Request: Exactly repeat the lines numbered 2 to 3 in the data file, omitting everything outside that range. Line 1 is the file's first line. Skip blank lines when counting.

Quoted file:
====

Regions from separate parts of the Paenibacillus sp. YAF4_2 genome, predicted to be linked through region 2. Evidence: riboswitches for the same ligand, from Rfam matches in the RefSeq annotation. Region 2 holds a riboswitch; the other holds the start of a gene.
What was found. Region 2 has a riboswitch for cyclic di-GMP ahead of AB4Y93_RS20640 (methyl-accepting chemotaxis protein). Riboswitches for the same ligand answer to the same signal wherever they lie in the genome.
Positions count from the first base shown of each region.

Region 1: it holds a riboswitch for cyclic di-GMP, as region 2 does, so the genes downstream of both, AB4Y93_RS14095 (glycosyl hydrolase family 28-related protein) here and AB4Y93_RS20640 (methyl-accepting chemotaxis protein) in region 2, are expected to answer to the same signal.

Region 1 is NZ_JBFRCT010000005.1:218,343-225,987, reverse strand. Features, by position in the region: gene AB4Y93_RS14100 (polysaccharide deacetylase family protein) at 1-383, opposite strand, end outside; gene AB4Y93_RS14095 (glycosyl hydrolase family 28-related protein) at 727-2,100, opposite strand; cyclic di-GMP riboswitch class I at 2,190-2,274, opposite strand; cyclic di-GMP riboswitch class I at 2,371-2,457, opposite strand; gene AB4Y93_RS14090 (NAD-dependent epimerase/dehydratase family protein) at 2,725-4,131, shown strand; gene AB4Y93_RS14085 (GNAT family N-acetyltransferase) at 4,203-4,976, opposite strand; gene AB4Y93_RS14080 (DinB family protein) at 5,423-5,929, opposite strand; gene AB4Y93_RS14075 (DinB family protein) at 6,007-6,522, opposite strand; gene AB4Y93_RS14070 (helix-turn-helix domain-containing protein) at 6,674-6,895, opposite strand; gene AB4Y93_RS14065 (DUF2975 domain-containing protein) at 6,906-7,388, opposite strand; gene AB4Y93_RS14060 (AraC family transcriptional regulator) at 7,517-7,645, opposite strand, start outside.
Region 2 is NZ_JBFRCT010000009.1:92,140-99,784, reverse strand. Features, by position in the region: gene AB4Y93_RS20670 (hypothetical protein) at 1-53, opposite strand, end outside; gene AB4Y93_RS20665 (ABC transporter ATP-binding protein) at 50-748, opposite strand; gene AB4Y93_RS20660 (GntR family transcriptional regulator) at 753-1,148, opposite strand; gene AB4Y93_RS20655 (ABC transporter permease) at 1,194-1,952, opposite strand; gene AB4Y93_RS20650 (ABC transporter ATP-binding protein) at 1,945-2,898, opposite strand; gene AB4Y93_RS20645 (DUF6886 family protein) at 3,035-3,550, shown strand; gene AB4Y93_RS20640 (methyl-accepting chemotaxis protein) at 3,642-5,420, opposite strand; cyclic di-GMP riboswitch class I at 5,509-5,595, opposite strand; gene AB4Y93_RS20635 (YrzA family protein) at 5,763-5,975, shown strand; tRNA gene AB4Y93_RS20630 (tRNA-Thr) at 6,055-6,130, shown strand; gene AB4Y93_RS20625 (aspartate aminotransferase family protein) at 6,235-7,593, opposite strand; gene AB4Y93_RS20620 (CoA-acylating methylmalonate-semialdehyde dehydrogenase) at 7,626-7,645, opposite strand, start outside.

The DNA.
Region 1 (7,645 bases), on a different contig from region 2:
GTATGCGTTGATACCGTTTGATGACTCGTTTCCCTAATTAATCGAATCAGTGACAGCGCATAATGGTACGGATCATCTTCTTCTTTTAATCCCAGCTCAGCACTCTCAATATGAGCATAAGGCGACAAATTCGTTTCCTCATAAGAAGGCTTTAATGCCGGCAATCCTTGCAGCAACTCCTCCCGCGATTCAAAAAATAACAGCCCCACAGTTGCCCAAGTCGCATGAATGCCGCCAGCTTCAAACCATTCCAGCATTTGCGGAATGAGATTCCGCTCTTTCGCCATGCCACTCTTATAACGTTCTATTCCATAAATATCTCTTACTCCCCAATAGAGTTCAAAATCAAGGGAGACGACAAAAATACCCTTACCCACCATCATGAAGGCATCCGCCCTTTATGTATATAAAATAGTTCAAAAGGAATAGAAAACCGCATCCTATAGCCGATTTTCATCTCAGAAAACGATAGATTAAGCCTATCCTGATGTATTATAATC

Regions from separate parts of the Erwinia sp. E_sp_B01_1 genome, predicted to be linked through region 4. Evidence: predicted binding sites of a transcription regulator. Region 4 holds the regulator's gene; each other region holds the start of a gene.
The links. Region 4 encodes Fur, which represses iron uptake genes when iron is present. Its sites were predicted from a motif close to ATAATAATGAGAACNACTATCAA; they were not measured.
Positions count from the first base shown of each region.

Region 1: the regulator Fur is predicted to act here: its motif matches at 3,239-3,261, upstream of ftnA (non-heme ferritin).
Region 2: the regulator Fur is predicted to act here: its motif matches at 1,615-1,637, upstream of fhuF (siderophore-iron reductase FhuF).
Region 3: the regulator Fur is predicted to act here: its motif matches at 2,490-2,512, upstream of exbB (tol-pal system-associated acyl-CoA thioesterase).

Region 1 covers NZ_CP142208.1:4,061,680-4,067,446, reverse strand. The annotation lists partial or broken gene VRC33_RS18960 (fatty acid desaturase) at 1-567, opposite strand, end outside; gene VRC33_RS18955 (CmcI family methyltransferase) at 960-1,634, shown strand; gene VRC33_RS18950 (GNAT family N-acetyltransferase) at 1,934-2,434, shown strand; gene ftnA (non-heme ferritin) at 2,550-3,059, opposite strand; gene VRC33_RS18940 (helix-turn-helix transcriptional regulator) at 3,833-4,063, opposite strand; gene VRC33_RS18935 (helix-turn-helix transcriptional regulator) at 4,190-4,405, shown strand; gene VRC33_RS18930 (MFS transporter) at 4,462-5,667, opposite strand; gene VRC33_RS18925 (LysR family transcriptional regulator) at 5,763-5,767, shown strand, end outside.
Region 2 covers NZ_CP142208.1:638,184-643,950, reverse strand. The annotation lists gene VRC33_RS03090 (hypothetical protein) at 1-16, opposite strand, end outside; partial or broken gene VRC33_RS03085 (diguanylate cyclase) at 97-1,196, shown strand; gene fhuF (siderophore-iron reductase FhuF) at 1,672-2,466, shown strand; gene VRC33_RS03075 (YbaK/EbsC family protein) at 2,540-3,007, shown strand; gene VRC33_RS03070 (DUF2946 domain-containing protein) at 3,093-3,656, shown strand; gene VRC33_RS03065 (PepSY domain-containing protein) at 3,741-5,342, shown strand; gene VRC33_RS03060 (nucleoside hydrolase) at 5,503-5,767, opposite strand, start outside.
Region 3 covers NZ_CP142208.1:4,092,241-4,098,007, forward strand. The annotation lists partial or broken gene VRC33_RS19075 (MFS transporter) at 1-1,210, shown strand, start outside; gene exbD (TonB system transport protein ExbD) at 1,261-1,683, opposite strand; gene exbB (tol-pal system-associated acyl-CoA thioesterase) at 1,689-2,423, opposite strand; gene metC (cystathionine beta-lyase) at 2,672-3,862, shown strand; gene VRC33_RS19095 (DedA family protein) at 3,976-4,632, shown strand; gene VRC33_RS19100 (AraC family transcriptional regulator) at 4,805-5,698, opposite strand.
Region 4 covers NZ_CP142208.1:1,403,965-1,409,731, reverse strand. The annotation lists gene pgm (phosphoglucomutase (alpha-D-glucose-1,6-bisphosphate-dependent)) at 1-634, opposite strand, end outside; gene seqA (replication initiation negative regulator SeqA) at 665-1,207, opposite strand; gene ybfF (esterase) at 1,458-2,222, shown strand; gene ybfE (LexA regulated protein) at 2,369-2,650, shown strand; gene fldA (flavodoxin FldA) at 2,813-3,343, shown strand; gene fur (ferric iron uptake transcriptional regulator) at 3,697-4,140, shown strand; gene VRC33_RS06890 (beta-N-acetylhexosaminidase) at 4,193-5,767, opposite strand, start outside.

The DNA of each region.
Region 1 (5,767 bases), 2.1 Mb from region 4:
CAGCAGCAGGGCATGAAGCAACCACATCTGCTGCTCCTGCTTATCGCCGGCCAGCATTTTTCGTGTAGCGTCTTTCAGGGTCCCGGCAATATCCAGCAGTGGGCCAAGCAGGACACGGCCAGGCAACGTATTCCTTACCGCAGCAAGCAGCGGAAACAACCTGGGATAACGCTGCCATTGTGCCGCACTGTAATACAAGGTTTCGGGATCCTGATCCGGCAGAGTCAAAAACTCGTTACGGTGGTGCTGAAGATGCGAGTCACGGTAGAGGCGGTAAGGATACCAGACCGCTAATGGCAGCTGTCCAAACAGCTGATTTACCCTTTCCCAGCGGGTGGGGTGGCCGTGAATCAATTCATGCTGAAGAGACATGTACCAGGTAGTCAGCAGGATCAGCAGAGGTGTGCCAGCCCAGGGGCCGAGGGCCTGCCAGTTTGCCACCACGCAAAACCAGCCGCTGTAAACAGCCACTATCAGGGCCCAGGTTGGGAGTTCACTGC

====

What was found. Region 2 has a riboswitch for cyclic di-GMP ahead of AB4Y93_RS20640 (methyl-accepting chemotaxis protein). Riboswitches for the same ligand answer to the same signal wherever they lie in the genome.
Positions count from the first base shown of each region.